Weekly Wrap Up
11 February 2022
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- The Federal Government confirmed that Australia will reopen its borders to fully vaccinated international travellers from Monday 21 February.
- The Government accepted the recommendation of the Australian Technical Advisory Group on Immunisation (ATAGI) that the national definition of ‘up to date’ with COVID-19 vaccinations be changed from two doses to two doses plus a booster.
- Federal Minister for Communications, Urban Infrastructure, Cities and the Arts Paul Fletcher committed $4.2 billion in funding for the ABC and SBS over three years.
- The Federal Government announced it will deploy personnel from the Australian Defence Force to support staff in aged care.
- State by-elections will be held in NSW tomorrow for the seats of Bega, Monaro, Strathfield and Willoughby.
- The NSW Auditor-General released the State Finances 2021 Report, indicating “significant uncertainties” with investment and returns in the State’s Transport Asset Holding Entity (TAHE). Subsequently, the Auditor-General suggested her position would need to be reaffirmed, after parliamentary testimony from Treasury that access fees to TAHE would be renegotiated on an annual basis.
- Leader of the Australian Greens Adam Bandt indicated that in exchange for supporting Labor if it holds the balance of power in the House or Senate after this year’s election, his party will seek a six-month moratorium on new coal, gas and oil projects.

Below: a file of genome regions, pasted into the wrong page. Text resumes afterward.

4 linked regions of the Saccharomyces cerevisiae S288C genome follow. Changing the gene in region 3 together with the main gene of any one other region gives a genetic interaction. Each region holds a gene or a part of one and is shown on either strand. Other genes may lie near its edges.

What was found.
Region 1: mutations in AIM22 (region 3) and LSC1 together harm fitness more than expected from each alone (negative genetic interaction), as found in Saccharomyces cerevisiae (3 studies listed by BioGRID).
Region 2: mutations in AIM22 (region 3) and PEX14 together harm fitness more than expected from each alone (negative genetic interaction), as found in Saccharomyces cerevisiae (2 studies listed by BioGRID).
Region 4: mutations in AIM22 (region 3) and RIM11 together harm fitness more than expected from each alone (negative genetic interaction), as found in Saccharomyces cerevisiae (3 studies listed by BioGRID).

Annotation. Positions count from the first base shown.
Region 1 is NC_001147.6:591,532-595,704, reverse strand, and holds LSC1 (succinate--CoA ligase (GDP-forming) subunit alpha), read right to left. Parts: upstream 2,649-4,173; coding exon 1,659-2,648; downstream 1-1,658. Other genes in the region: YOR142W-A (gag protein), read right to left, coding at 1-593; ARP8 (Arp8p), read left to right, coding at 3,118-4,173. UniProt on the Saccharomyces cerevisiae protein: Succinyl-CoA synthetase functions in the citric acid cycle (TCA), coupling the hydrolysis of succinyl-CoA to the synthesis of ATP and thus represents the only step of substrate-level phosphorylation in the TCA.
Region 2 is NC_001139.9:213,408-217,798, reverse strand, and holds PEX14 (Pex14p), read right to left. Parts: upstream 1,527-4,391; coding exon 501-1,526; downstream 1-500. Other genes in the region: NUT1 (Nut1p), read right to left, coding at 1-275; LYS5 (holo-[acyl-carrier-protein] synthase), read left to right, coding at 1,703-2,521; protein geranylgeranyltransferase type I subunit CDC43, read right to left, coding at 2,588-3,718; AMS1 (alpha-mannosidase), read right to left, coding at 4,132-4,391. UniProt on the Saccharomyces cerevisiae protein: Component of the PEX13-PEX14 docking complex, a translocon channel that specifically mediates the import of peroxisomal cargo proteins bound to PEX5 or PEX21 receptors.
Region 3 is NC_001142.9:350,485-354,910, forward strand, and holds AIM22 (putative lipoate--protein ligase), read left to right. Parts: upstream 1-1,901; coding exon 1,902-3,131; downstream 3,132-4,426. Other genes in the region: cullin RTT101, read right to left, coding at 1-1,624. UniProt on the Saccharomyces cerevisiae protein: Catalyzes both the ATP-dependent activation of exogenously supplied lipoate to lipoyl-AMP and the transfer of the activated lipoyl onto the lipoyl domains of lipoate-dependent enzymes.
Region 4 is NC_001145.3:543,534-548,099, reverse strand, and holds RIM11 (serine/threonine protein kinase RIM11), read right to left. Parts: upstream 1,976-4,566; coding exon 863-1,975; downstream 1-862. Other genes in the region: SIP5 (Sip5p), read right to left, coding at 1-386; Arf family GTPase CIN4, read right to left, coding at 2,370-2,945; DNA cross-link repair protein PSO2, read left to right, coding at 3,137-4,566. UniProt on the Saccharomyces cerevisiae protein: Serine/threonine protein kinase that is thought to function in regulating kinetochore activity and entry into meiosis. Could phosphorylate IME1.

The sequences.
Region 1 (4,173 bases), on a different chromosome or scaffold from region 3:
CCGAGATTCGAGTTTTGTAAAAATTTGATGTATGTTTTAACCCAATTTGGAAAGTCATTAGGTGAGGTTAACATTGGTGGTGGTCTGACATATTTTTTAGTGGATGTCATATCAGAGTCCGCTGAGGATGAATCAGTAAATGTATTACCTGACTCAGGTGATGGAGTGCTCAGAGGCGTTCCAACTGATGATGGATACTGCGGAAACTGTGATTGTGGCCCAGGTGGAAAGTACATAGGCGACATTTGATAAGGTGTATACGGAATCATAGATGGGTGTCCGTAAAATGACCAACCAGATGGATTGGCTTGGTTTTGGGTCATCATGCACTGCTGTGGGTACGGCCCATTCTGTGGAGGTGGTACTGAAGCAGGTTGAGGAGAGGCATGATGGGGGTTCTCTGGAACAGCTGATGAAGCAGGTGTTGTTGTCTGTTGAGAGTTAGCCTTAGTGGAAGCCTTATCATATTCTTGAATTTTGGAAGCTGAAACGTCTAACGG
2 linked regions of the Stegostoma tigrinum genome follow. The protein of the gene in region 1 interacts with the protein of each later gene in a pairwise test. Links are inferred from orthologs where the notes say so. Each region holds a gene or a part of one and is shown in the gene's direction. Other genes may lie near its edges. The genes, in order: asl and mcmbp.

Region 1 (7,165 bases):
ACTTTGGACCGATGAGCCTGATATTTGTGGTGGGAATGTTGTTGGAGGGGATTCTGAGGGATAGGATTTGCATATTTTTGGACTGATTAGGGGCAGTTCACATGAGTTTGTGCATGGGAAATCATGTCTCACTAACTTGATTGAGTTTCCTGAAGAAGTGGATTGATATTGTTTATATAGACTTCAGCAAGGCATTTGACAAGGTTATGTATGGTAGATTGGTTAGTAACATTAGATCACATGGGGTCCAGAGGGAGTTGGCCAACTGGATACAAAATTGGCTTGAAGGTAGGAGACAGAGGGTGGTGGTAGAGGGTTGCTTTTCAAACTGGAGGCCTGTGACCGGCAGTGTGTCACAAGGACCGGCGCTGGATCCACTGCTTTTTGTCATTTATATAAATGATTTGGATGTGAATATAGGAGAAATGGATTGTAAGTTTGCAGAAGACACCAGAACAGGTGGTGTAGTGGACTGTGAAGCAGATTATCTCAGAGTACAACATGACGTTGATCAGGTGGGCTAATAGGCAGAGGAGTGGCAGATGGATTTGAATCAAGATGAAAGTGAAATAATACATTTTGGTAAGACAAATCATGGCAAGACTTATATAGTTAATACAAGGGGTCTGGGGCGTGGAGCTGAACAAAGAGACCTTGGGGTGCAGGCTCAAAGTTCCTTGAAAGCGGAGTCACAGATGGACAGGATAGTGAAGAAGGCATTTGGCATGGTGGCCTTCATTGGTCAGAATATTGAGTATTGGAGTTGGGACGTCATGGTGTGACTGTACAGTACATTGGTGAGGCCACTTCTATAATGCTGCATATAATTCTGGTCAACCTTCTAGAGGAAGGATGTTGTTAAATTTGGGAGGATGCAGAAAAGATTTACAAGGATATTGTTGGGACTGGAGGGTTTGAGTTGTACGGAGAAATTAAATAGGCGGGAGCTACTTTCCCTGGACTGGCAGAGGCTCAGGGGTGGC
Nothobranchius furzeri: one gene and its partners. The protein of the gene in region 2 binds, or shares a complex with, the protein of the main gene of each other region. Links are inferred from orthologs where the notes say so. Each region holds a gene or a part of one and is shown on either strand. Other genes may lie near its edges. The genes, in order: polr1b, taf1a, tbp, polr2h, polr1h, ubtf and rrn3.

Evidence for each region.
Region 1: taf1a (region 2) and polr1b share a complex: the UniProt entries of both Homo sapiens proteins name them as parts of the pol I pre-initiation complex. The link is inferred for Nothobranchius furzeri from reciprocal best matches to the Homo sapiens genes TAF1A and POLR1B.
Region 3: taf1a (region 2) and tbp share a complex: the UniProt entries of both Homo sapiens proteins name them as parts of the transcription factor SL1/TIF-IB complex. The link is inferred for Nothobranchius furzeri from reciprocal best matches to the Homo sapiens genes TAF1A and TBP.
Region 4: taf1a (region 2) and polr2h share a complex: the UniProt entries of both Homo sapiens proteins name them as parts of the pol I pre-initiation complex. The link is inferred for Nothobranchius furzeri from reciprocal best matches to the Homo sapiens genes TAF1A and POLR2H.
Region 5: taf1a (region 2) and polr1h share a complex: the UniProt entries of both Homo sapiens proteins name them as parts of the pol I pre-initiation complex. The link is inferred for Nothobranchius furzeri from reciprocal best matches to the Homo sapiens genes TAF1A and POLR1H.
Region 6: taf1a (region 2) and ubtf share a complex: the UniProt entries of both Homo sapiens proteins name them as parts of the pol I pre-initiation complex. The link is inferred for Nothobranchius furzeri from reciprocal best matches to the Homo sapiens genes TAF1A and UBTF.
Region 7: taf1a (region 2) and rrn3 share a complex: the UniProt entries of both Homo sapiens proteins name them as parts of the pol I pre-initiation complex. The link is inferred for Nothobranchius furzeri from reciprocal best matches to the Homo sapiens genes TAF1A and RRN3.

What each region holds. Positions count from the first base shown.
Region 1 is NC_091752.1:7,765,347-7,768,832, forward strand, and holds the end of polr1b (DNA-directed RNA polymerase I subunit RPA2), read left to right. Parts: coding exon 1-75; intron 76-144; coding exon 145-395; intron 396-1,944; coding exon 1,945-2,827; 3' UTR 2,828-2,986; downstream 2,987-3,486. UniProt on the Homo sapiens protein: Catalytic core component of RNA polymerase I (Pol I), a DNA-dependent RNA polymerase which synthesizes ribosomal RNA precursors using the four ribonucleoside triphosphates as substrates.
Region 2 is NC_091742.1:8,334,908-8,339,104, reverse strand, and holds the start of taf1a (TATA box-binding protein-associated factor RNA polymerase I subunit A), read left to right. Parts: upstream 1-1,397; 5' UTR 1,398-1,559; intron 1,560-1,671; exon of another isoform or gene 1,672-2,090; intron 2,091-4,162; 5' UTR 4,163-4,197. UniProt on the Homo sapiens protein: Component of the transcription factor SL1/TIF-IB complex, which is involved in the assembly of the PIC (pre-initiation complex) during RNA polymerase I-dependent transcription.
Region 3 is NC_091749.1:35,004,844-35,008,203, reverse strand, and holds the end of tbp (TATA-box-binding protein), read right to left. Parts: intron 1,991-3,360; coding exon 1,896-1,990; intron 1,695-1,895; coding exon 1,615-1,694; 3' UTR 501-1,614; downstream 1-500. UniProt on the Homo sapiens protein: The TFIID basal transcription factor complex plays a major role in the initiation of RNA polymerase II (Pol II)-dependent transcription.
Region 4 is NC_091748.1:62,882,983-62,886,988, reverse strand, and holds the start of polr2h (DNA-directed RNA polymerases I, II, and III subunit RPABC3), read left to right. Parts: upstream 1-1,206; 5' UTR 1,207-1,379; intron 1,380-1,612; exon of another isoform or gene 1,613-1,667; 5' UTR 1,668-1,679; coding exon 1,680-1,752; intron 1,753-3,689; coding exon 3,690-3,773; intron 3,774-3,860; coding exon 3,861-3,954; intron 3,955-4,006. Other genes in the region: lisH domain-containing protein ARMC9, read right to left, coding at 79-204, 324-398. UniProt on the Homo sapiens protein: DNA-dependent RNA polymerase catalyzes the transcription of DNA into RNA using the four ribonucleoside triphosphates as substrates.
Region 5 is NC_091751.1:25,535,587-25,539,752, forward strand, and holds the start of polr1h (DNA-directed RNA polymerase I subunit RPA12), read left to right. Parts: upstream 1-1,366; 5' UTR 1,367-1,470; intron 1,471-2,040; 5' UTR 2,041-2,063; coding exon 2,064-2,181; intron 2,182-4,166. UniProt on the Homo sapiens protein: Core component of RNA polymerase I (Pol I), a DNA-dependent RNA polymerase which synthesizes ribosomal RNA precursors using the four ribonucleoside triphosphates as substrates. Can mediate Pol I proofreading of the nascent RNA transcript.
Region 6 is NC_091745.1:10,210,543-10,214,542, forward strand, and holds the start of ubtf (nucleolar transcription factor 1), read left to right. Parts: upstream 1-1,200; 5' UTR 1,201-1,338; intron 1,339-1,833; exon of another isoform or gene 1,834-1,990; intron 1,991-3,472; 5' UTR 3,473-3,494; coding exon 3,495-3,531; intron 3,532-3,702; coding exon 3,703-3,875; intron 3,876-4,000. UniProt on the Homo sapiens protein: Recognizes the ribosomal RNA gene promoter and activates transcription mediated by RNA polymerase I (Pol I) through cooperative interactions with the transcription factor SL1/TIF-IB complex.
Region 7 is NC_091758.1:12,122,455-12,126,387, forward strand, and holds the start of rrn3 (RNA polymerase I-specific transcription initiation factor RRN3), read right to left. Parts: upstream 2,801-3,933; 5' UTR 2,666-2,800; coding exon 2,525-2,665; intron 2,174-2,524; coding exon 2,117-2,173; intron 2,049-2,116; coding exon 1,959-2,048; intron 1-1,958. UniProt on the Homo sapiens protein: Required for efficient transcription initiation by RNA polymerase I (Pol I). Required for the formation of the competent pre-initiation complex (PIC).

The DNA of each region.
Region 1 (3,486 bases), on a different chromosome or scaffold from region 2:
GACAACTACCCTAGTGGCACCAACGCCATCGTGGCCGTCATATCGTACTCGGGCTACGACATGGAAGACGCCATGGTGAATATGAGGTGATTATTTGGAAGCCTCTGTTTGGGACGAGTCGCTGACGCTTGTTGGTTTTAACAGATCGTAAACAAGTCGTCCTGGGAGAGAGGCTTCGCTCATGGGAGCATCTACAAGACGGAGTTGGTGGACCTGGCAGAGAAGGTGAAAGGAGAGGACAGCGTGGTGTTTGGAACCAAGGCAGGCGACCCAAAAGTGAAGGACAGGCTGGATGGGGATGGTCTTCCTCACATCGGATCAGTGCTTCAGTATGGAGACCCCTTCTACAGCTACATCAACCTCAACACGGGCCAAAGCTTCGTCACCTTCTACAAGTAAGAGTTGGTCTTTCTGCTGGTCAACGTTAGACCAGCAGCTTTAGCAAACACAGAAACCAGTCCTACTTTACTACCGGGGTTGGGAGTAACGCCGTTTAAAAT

- The WA Government commenced a new screening process under which all arrivals to WA are provided two free Rapid Antigen Tests (RATs).
- Deputy Prime Minister Barnaby Joyce offered to resign from the frontbench after text messages were leaked where he criticised the Prime Minister.
Parliament Returned for 2022
Federal Parliament resumed for its first sitting week of the year with the Government’s controversial religious discrimination bill taking centre stage. The House of Representatives passed the bill in the early hours of Thursday morning following a ten-hour debate over various amendments. Significantly, five Coalition MPs crossed the floor to support an amendment backed by Labor and the crossbench aimed at preventing discrimination against LGBTQ+ students. The legislation ultimately failed to reach debate in the Upper House as the Senate denied the Government’s motion to amend standing orders to exempt the bill from the cut-off period. It is understood that the bill has now been shelved indefinitely and is unlikely to be considered ahead of the election.
In the Senate, Opposition and crossbench Senators defeated the Government’s proxy advice regulations that would see the Australian Financial Services Licensing (AFSL) regime extended to further proxy advice activities and require advisers to be independent of institutional clients. The latter reform would have had significant implications for the Australian Council of Superannuation Investors (ACSI).